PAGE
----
When I was handed this assignment I added Atomic Rooster‘s Death Walks Behind You to my phone & it went directly to the top of the playlist. I casually listened to it a few times & then decided I better get serious about listening. Off to the computer where I put it on repeat & cranked it up. Then I did a bit of research as I listened. After all I knew nothing about Atomic Rooster before Dante asked me to review this album; it was recorded before I was born….
The title track opens with a piano progression and a screeching guitar chord that becomes a discordant crescendo. Death Walks Behind You & is stalking you with intent. As the main melody starts there’s a heavy funk line in the bass & a classic 70s guitar underlying the chorus. John Du Cann’s slightly growly vocals are the warning we all want to scream at the characters in horror movies.
lock the door, switch the light /you’ll be so afraid tonight /hide away from the bad…count the nine lives that you had / start to scream, shout for help/ there is no one by your side.
The third track on the album is one of Atomic Rooster’s more well-known songs. Tomorrow Night (a hit single for the band – #11 in the UK in 1971) again has that classic 70s feeling. Piano & percussion combine to form a nice funk/prog opening with the guitar slide sneaking in underneath. The guitars add a heavier metal to feeling to this song. The progression changes into a slower groove with the piano fading at :50 into the song & the keyboards take a more frontal approach along with heavy cymbals. This feels like a band jamming out in their garage & I’m just hanging out on the old couch enjoying the session. Tomorrow Night has a lot going on & it takes a couple listens to pick up on all that’s going on. Listen closely & you’ll hear it… MORE COWBELL! The ending is one of rapid fire guitar licks, heavy reverb & discordant piano; a trippy slide into the Streets.
Walking into the fourth track is a dark progression of bass & Vincent Crane’s organ surrounded by climbing guitar and Paul Hammond’s drums holding everybody on pace. The organ & guitar accelerate into a crashing wall of sound and transition into more prominent keyboards. Streets is a frenetically paced song.
seven lonely streets I’m walking all on my own /seven days I weep, oh all alone, so all alone /seven lonely streets, on my own.
I don’t feel so much like I’m walking to this song but that I’m on a dark, deserted street & my pace is quickening because something unknown is following me. I don’t dare look behind me but rather need to keep haul ass with the driving guitar; rushing headlong into a call & answer session with the bass & keyboards. These guys are rocking out hard; using every bit of skill to work their instruments. Fingers would be a blur running up & down the frets. The end slows down and leaves us panting and breathless from the race.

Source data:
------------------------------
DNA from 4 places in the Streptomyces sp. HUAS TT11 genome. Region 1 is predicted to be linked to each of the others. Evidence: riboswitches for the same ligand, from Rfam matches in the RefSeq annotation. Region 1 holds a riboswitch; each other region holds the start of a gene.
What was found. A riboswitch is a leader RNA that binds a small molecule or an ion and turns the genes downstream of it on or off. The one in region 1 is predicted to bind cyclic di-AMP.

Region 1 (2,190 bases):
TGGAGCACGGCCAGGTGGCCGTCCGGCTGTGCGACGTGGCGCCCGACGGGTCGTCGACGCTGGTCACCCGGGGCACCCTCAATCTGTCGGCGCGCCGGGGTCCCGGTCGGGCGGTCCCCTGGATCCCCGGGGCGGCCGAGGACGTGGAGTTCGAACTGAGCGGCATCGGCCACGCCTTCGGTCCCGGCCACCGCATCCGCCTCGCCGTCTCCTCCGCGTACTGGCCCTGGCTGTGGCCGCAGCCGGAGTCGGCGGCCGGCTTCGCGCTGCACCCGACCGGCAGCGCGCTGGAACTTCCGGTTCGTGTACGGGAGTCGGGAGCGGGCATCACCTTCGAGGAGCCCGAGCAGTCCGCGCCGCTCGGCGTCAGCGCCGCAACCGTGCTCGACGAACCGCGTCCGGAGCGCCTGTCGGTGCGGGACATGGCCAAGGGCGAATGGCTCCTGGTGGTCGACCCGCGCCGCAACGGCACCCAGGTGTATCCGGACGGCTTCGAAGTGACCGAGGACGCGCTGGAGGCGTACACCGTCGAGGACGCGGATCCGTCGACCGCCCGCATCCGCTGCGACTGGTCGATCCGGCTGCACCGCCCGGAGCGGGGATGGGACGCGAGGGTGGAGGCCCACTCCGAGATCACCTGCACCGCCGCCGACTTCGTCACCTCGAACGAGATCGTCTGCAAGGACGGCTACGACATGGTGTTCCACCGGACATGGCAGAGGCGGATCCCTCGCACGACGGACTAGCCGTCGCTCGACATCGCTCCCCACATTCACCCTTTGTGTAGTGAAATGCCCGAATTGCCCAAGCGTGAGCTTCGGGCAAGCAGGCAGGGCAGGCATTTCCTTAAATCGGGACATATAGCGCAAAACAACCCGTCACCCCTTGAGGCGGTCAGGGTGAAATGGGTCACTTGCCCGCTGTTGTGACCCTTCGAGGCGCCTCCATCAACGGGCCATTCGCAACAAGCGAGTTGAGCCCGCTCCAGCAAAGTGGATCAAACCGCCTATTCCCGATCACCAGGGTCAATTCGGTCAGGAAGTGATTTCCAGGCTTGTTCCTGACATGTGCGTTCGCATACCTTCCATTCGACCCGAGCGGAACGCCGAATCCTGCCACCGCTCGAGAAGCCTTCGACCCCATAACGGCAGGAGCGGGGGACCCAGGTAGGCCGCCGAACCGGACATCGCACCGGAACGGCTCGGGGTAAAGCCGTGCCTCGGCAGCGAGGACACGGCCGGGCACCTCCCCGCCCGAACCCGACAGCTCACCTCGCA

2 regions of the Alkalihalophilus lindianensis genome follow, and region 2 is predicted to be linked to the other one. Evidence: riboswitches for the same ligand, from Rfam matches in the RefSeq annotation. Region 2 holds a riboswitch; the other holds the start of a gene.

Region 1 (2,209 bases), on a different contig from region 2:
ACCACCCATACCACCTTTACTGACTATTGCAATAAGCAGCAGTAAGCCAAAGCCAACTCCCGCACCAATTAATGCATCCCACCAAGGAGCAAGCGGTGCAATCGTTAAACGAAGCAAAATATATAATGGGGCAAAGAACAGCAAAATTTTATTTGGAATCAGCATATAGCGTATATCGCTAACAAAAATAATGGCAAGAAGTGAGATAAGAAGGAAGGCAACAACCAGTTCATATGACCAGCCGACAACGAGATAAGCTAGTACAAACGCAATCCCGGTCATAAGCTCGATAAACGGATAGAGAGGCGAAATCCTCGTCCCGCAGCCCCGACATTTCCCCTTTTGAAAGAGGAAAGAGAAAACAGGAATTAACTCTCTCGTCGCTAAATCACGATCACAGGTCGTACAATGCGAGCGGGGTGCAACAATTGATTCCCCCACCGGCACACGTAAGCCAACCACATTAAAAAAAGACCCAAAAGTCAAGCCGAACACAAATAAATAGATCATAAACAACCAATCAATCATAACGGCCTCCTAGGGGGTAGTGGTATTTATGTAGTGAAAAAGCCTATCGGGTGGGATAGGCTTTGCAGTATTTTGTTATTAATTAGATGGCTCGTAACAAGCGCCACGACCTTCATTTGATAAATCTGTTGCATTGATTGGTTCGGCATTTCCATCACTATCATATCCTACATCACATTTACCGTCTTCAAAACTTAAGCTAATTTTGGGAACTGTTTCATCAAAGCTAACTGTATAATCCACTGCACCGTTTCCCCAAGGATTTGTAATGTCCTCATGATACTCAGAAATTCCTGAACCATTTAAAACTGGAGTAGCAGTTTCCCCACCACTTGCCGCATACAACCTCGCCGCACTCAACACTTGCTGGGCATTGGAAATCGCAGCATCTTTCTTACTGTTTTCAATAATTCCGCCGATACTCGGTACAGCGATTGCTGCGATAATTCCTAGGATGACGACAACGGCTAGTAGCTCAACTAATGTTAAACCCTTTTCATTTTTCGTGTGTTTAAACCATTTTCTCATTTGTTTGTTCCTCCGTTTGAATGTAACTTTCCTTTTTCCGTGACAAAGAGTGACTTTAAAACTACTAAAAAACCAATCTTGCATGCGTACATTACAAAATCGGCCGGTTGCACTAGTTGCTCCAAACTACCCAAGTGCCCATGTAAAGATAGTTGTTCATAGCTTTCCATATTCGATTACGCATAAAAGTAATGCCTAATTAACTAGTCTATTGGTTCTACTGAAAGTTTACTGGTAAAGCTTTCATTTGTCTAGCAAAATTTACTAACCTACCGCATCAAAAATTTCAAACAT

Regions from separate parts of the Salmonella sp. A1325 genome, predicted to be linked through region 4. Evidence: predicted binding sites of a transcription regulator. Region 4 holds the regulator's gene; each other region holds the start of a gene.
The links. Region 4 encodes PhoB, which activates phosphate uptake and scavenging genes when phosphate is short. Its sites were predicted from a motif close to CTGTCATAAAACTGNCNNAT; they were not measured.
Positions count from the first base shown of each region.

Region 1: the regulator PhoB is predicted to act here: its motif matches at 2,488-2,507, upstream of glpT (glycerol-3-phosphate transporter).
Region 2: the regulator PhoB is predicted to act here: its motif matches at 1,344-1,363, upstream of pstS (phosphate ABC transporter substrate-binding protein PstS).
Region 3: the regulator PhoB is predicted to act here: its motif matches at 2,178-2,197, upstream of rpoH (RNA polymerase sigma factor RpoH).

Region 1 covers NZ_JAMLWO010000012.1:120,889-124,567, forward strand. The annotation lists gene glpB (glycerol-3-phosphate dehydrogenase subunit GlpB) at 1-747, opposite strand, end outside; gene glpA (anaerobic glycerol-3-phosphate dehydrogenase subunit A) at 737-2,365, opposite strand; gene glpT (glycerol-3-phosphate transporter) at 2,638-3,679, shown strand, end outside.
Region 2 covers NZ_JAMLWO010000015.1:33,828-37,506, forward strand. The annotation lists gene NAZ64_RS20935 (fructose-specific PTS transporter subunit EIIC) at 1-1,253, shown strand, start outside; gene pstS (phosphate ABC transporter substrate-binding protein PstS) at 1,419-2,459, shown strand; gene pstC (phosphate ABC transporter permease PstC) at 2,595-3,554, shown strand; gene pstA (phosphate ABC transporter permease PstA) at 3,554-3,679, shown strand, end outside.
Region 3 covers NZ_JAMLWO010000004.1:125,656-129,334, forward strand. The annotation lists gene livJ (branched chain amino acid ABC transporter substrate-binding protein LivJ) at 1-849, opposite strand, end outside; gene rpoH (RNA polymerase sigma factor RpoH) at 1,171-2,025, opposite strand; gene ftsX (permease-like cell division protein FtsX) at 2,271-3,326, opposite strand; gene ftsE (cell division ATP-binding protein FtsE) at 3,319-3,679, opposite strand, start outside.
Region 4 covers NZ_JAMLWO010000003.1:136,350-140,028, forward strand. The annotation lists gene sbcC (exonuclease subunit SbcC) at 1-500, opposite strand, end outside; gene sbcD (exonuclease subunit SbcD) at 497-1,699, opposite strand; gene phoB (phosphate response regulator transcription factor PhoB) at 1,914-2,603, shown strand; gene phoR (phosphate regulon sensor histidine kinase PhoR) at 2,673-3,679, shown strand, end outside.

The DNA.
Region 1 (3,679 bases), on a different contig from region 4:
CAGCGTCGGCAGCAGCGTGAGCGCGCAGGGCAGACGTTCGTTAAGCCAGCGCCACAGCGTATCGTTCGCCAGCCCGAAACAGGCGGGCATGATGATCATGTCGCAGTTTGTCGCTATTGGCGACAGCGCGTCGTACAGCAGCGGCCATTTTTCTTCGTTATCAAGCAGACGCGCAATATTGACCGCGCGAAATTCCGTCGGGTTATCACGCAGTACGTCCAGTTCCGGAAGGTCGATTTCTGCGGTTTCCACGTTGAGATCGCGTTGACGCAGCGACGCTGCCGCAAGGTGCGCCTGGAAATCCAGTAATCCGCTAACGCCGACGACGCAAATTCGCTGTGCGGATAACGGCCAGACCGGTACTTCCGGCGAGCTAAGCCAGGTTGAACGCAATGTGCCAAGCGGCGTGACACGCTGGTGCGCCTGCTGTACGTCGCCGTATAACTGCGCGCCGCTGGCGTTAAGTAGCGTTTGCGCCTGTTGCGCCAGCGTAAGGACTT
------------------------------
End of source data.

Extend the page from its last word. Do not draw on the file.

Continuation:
Sleeping for Years – heh, as sleep deprived as I am right now I’d settle for hours – opens with a reverb heavy solo by Du Cann. In fact much of this song feels like one long guitar solo & I’m not that excited about it. The music is good but I don’t enjoy the final product like some other songs. It feels jumbled, harried & somewhat sloppy at times.
I Can’t Take No More mellows out, backs off the screaming guitar & brings back that driving funk-like bass. The guitar feels much more balanced here. There isn’t anything major happening here; just solid playing.
Melodic piano introduces us to Nobody Else. The beginning is a solid piano song & the vocals are crisp but I’m beginning to feel like somebody is messing with me. Is this a Billy Joel song?? I mean, I like the Piano Man but I was rocking out…. Oh wait, here’s the progression from simple piano melody to a richer musical experience. Guitars, drums & our friend the cowbell join up and we rock on. Another swing into the mellow piano to end the song leaves me feeling relaxed & revived.
Atomic Rooster ends this album with Gershatzer. Right into the music, no lead in just full-fledged guitar, keyboards, drums… then a rather abrupt change into some truly great piano runs & just as quickly into a techno-trip on the keyboards. The progressions here are lightning fast & surprising. Back to piano & a rapid-fire scale. This piece is beyond description. Moody one second, calm the next & raucously out of tune the next I kick back & just absorb the notes. I air drum with the solo (yeah, I look crazy but nobody can see me) and enjoy the great big ending to a complex album.